What’s even more astonishing about our Top 10 Most Terrifying Swords In History list is the fact that today’s best blacksmiths have a hard time reproducing them.
Before gun powder brought us the invention of modern weapons, people were busy inventing new ways to slice, dice, hack, and stab their enemies.
Here are the top 10 swords that you definitely didn’t want to be on the wrong end of … Especially the last one.
Top 10 Most Terrifying Swords In History
#10 The Egyptian Khopesh
Believed to have evolved from either battle axes or farm implements, this intimidating weapon was used in ancient Egypt. Only the outer edge of the curved blade was sharp.
The weapon was a symbol of authority, and several Pharaohs owned Khopeshes—including Ramses II and Tutankhamun, who was entombed with his.
#9 The Ulfbehrt Sword
Strong, lightweight, and flexible, Viking Ulfberht blades were forged with an astonishingly pure metal called Crucible Steel.
Even today’s best blacksmiths have had a hard time reproducing this material, which is much better than what’s found in average medieval swords.
How did Viking warriors develop such an advanced sword?
The jury’s still out—though Middle Eastern trade might have helped them pick up a few technical pointers.
#8 The Khanda
This weapon’s tip was blunt, so skewering your enemies wouldn’t be a great strategy.
The Khanda is a straight-bladed sword unique to India and a traditional Sikh and Rajput warrior.
Introduced somewhere between 300 and 600 CE. The Khanda was the Close-Range weapon and its heavy construction made it a perfect chopping device.
If that wasn’t enough some swordsmen made it even more lethal by giving the weapon a serrated edge.
#7 The Ngombe Executioner’s Sword
Back in the 19th and 20th centuries, European explorers made numerous sketches of tribal Congo residents decapitating prisoners with this ferocious-looking weapon.
#6 The Flammard
Wavy-bladed rapiers were a Renaissance staple.
Flammard fanciers mistakenly believed that this undulating design could inflict deadlier wounds.
The shape did provide one genuine dueling advantage, though: When an opponent’s sword ran across one, those curves would slow it down.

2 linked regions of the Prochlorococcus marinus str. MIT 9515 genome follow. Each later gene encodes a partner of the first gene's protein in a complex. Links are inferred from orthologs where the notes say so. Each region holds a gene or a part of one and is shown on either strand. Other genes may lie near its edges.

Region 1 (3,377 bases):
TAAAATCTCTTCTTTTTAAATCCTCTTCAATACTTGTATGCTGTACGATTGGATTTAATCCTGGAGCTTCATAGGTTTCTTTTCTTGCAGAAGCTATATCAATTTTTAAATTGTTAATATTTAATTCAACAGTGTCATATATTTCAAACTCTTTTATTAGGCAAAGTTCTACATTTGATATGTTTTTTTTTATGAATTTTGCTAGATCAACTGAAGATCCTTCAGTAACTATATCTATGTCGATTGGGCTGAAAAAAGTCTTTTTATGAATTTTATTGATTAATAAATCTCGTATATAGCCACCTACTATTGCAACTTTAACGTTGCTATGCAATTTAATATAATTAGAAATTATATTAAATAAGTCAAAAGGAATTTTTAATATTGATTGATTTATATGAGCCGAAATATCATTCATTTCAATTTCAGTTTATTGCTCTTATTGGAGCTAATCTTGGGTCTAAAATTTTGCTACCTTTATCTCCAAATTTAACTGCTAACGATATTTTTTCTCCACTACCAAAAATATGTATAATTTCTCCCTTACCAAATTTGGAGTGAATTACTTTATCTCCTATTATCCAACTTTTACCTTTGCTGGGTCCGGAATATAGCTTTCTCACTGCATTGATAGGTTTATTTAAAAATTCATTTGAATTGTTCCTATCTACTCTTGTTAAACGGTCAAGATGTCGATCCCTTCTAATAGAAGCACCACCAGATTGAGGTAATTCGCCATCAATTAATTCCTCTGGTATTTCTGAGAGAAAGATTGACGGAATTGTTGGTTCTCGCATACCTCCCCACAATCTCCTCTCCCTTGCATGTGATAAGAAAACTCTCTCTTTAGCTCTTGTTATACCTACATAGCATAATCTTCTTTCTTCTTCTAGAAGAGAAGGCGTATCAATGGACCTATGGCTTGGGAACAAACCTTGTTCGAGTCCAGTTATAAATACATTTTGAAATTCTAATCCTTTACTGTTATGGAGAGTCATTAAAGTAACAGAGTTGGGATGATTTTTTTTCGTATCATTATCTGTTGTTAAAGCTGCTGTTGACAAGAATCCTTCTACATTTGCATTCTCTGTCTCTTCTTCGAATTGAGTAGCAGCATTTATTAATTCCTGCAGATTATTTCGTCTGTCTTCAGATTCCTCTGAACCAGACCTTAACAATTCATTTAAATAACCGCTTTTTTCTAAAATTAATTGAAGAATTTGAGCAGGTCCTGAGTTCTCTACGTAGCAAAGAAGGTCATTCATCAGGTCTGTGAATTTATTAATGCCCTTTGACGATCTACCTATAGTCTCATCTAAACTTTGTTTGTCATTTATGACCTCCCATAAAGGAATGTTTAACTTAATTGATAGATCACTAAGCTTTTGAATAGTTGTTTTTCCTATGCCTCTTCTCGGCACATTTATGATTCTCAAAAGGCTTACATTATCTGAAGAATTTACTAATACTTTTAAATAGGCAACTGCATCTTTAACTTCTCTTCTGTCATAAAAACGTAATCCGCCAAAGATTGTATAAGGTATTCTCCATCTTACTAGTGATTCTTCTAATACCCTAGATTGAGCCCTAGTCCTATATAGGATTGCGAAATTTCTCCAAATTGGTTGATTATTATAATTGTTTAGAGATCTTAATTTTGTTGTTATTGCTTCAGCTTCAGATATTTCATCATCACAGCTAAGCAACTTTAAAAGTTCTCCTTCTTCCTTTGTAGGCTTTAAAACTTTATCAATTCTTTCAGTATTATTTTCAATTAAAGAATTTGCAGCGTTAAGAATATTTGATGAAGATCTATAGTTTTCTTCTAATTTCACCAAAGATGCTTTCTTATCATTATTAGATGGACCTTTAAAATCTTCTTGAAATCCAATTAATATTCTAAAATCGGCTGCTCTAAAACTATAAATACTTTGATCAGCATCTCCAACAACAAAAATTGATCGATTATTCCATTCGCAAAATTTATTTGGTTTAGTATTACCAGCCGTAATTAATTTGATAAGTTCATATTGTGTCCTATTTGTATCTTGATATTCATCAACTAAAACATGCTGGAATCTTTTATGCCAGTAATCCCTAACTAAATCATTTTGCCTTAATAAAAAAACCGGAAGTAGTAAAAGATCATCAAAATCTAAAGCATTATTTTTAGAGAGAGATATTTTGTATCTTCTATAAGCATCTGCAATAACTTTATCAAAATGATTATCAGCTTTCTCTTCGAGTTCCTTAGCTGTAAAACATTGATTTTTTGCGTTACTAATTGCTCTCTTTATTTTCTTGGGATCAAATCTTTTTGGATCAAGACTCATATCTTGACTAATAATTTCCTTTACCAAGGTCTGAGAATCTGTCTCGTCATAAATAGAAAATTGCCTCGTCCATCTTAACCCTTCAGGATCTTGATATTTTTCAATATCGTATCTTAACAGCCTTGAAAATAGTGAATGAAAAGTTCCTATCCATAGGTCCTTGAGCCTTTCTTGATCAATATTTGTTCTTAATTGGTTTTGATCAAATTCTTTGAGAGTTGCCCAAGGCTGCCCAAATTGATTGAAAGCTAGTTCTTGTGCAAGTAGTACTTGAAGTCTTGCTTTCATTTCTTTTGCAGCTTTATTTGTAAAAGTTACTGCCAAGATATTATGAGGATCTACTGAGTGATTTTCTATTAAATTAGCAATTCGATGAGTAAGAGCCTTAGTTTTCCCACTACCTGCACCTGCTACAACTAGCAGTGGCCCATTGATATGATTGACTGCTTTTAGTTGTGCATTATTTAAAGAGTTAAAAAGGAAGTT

#5 The Chinese Hook Sword
These weapons not only feature curved tips but sharp, hand-protecting guards as well.
The weapons were commonly handled in pairs, and, according to a 1985 issue of Black Belt magazine, “When put together, two hook swords could easily tear apart an opponent.”
#4 The Kilij
The first Kilij appeared in Turkey around 400 CE.
A perfect choice for horsemen, this style of saber went through several variations over the next 1400 years.
In a skilled rider’s hands, this sword could mutilate those with their feet on the ground with devastating efficiency.
#3 The Estoc
Armor doesn’t always guarantee safety.
Renaissance swordsmen could split through the links with the estoc, a dull-edged thrusting sword designed specifically for this purpose.
#2 The Zweihander
Zweihander means “two-hand,” and these weapons were so large that swordsmen did indeed need two hands to wield them.
According to one tale, the swords were so powerful that they could behead up to seven victims with a single stroke.
Urumi is a sword with a flexible, whip-like blade, originating in modern-day Kerala in the Indian subcontinent.
It is thought to have existed from as early as the Sangam period.
It is treated as a steel whip and therefore requires prior knowledge of that weapon as well as the sword.
A metal whip with two sharp edges.
If that description doesn’t scare you, this demo reel should do the trick: